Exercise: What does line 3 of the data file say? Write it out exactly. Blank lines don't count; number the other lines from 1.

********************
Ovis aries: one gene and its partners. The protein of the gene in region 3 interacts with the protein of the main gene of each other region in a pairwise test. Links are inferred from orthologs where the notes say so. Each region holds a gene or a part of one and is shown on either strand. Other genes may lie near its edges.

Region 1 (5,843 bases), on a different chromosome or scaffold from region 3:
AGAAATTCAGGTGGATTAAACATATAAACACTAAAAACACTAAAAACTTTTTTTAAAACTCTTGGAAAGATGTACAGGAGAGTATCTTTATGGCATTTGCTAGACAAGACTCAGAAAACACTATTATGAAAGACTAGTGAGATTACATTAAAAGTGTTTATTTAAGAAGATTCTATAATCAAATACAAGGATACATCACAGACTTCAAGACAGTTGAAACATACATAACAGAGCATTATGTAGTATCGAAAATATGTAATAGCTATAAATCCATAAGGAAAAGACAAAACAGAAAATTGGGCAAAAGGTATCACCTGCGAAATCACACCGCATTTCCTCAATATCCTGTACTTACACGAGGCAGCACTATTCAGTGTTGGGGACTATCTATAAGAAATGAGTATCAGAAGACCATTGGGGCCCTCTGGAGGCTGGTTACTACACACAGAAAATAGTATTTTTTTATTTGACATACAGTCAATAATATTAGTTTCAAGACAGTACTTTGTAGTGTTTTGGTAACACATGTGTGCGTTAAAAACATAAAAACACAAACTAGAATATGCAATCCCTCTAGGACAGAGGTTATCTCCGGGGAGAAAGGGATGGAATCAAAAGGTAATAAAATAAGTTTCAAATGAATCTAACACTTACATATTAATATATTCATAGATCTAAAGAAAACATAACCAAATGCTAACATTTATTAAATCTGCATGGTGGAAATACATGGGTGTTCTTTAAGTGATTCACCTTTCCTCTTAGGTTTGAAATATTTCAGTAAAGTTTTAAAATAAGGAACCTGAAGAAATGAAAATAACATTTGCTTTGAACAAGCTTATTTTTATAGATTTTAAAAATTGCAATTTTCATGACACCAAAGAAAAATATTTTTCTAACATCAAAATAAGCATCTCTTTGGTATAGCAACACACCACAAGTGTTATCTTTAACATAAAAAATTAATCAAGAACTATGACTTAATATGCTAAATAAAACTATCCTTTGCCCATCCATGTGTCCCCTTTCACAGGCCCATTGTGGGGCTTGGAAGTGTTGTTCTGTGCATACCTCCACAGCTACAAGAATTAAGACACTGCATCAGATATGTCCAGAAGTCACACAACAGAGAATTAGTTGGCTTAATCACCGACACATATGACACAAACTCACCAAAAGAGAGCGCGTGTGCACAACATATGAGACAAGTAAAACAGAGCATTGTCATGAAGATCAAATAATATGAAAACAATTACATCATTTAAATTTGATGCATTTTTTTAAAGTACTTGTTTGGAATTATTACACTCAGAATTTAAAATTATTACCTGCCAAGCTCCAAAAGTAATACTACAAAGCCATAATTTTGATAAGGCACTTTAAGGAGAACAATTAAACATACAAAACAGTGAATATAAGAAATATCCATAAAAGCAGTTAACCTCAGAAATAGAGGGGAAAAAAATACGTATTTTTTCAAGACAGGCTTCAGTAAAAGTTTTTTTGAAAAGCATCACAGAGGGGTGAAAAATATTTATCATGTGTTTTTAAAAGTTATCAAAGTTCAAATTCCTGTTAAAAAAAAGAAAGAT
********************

AGAAATTCAGGTGGATTAAACATATAAACACTAAAAACACTAAAAACTTTTTTTAAAACTCTTGGAAAGATGTACAGGAGAGTATCTTTATGGCATTTGCTAGACAAGACTCAGAAAACACTATTATGAAAGACTAGTGAGATTACATTAAAAGTGTTTATTTAAGAAGATTCTATAATCAAATACAAGGATACATCACAGACTTCAAGACAGTTGAAACATACATAACAGAGCATTATGTAGTATCGAAAATATGTAATAGCTATAAATCCATAAGGAAAAGACAAAACAGAAAATTGGGCAAAAGGTATCACCTGCGAAATCACACCGCATTTCCTCAATATCCTGTACTTACACGAGGCAGCACTATTCAGTGTTGGGGACTATCTATAAGAAATGAGTATCAGAAGACCATTGGGGCCCTCTGGAGGCTGGTTACTACACACAGAAAATAGTATTTTTTTATTTGACATACAGTCAATAATATTAGTTTCAAGACAGTACTTTGTAGTGTTTTGGTAACACATGTGTGCGTTAAAAACATAAAAACACAAACTAGAATATGCAATCCCTCTAGGACAGAGGTTATCTCCGGGGAGAAAGGGATGGAATCAAAAGGTAATAAAATAAGTTTCAAATGAATCTAACACTTACATATTAATATATTCATAGATCTAAAGAAAACATAACCAAATGCTAACATTTATTAAATCTGCATGGTGGAAATACATGGGTGTTCTTTAAGTGATTCACCTTTCCTCTTAGGTTTGAAATATTTCAGTAAAGTTTTAAAATAAGGAACCTGAAGAAATGAAAATAACATTTGCTTTGAACAAGCTTATTTTTATAGATTTTAAAAATTGCAATTTTCATGACACCAAAGAAAAATATTTTTCTAACATCAAAATAAGCATCTCTTTGGTATAGCAACACACCACAAGTGTTATCTTTAACATAAAAAATTAATCAAGAACTATGACTTAATATGCTAAATAAAACTATCCTTTGCCCATCCATGTGTCCCCTTTCACAGGCCCATTGTGGGGCTTGGAAGTGTTGTTCTGTGCATACCTCCACAGCTACAAGAATTAAGACACTGCATCAGATATGTCCAGAAGTCACACAACAGAGAATTAGTTGGCTTAATCACCGACACATATGACACAAACTCACCAAAAGAGAGCGCGTGTGCACAACATATGAGACAAGTAAAACAGAGCATTGTCATGAAGATCAAATAATATGAAAACAATTACATCATTTAAATTTGATGCATTTTTTTAAAGTACTTGTTTGGAATTATTACACTCAGAATTTAAAATTATTACCTGCCAAGCTCCAAAAGTAATACTACAAAGCCATAATTTTGATAAGGCACTTTAAGGAGAACAATTAAACATACAAAACAGTGAATATAAGAAATATCCATAAAAGCAGTTAACCTCAGAAATAGAGGGGAAAAAAATACGTATTTTTTCAAGACAGGCTTCAGTAAAAGTTTTTTTGAAAAGCATCACAGAGGGGTGAAAAATATTTATCATGTGTTTTTAAAAGTTATCAAAGTTCAAATTCCTGTTAAAAAAAAGAAAGAT